2021 Formula 1 rule changes benefited high-rake cars, like Red Bull’s, and made life difficult for teams who used a low-rake concept, like Mercedes.
It’s no secret that the Formula 1 rule changes that were made for 2021 benefited Red Bull and their high-rake concept car, while it slowed down Mercedes with their low-rake design.
In F1’s Tech Talks Mercedes Technical Director Mike Elliott explained just how much the team struggled because of these rule changes.
“Well, the impact was large for us,” Elliott said.
“In terms of was it as we predicted? I think the reality is, you don’t really try and predict, you put it on the model in the tunnel, you test it in CFD, and you see where you are and you try and work around it.
“What you’re trying to do is to look at the changes it makes to the flow field and say, ‘Can I recover those same features?’. Those same positive features from before that change.
“I think the interesting question is, in terms of the effect it had relative to different teams, if I go back to that period of time and look at it in hindsight, I suspect we were more impacted than other teams and we certainly didn’t realise that at the time.”
The Briton says Mercedes did not know how much these changes would affect their car until they took to the track during pre-season testing in Bahrain.
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“I think when we first saw the impact, it came from predominantly at the ride height we were running the car.
“But that’s where you’d expect to take the hit. You take the hit where you’ve got the biggest performance.
“As we developed the car, we started finding there were gains to be had at higher ride heights. Our car this year runs slightly higher ride heights than it did in the previous year as a result of that.
“But ultimately, the rules are just a game. That’s something we have to challenge, we have to attack and deal with.”
In the end Mercedes managed to recover and win the Constructors’ Championship, but Elliott was asked if their 2021 car was a step backwards from the previous years’ dominant machines.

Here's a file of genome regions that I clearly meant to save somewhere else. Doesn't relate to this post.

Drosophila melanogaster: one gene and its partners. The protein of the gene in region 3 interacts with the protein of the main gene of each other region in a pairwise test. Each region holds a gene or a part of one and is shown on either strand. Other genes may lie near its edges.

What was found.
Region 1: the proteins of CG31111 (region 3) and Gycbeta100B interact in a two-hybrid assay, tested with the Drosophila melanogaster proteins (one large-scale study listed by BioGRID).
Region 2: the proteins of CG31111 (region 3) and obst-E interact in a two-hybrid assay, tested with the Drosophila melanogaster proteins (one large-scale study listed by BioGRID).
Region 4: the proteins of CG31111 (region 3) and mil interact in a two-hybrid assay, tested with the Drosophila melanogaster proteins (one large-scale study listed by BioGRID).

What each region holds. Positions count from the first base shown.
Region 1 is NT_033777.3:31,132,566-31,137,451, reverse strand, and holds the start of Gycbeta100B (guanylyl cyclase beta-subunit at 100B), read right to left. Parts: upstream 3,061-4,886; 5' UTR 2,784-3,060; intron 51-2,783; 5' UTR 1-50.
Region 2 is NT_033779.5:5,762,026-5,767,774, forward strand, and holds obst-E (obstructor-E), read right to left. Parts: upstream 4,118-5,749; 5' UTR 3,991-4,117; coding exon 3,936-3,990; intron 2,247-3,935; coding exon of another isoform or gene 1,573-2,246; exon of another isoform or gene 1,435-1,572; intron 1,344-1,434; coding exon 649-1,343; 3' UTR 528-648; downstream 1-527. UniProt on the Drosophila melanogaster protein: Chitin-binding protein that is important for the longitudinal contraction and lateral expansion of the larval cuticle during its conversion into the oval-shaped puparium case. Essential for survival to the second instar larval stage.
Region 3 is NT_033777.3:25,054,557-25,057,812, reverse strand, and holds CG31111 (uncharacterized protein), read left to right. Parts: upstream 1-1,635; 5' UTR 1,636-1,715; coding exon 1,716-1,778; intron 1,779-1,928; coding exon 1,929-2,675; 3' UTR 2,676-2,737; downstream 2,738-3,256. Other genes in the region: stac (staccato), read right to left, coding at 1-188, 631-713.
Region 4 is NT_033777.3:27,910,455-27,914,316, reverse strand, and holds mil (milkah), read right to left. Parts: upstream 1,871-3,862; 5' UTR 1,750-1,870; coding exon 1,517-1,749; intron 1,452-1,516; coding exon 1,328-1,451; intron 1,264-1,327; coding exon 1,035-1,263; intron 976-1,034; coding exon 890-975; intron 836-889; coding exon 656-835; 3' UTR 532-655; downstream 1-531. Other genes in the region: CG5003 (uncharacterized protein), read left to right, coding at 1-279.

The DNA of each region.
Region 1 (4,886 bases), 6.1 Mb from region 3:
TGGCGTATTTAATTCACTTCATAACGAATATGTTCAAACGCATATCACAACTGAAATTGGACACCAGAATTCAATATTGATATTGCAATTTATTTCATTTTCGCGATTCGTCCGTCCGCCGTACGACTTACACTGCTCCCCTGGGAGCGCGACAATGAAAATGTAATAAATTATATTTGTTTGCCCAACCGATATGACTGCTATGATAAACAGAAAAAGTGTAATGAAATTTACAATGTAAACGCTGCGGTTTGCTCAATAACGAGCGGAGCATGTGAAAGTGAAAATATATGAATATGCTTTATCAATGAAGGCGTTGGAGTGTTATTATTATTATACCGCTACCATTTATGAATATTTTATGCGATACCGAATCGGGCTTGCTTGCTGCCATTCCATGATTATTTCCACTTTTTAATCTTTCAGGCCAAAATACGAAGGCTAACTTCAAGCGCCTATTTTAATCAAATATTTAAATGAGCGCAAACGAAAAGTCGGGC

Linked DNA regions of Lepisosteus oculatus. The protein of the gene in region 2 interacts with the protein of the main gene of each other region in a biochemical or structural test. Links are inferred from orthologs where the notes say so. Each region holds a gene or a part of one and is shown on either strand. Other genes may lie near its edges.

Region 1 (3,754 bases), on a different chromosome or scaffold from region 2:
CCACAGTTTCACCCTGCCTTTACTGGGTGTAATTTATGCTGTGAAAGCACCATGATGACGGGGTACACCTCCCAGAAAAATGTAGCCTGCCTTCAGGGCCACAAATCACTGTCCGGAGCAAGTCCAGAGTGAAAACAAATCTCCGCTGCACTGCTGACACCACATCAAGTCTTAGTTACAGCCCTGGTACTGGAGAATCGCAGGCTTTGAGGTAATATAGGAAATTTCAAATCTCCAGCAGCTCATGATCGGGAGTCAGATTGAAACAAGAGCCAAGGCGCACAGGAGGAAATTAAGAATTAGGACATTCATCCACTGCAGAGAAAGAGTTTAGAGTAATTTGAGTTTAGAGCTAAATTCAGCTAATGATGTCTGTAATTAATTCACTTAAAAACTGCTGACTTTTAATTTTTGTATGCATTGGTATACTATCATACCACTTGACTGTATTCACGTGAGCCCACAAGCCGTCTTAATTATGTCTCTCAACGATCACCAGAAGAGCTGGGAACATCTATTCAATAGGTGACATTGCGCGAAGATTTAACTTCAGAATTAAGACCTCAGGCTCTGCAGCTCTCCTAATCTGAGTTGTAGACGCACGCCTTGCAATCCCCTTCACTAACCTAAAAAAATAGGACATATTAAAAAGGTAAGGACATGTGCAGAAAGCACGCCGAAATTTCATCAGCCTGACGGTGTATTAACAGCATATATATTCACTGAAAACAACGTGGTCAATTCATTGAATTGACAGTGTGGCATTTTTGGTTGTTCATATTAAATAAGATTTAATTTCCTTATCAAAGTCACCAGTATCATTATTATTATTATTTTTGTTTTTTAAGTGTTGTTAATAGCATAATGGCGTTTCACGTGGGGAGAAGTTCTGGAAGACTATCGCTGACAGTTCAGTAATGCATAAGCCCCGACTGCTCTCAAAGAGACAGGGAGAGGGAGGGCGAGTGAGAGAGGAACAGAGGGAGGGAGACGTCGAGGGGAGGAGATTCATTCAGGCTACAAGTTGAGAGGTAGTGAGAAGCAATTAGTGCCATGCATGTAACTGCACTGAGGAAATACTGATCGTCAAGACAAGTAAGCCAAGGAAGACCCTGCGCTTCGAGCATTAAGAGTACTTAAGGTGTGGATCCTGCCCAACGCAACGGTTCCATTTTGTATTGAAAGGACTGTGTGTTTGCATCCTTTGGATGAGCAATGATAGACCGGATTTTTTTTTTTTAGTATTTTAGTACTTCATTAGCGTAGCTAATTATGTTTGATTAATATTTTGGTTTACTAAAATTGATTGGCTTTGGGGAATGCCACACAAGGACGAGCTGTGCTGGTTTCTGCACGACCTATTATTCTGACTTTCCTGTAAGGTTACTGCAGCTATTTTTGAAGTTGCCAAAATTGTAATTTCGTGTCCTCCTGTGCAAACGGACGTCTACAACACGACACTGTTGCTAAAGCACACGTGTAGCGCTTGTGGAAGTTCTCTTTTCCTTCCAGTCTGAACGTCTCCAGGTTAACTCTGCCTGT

“It’s always really difficult to separate the balance, handling and driveability of the car from the underlying performance.
“If you’ve got a quick car, it always handles nicely. It’s just one of those things, because those fine details no longer matter.
“I don’t think that this year’s car was particularly any worse than ones we’ve seen previously, in terms of handling.
“I think it’s always difficult trying to get the tyres exactly where you want them, exactly in the window, balanced front and rear, and working in harmony with the rest of the car – both the chassis and the power unit. ”
Elliott said the biggest improvements with the car were made through setup, not through upgrades or a re-design.
“At the beginning of the season, we did have some handling issues, but it was probably about our understanding about how you get that last little bit of performance, the last little balance out of the car, and it wasn’t so much hardware changes, it was more learning.
“This game is all about learning and understanding. If you know more than the opposition does in terms of the way you develop your car, where you set up your car, you’re always going to be in a better position.
“If you look through the season, we’ve made a lot of progress in terms of understanding how we want to get the most out of the tyres and out of the car itself.
“We also did a pretty good job with the upgrades we brought, particularly the Silverstone package took us a good step forward in terms of the car’s overall performance, but also its handling,” Elliott concluded.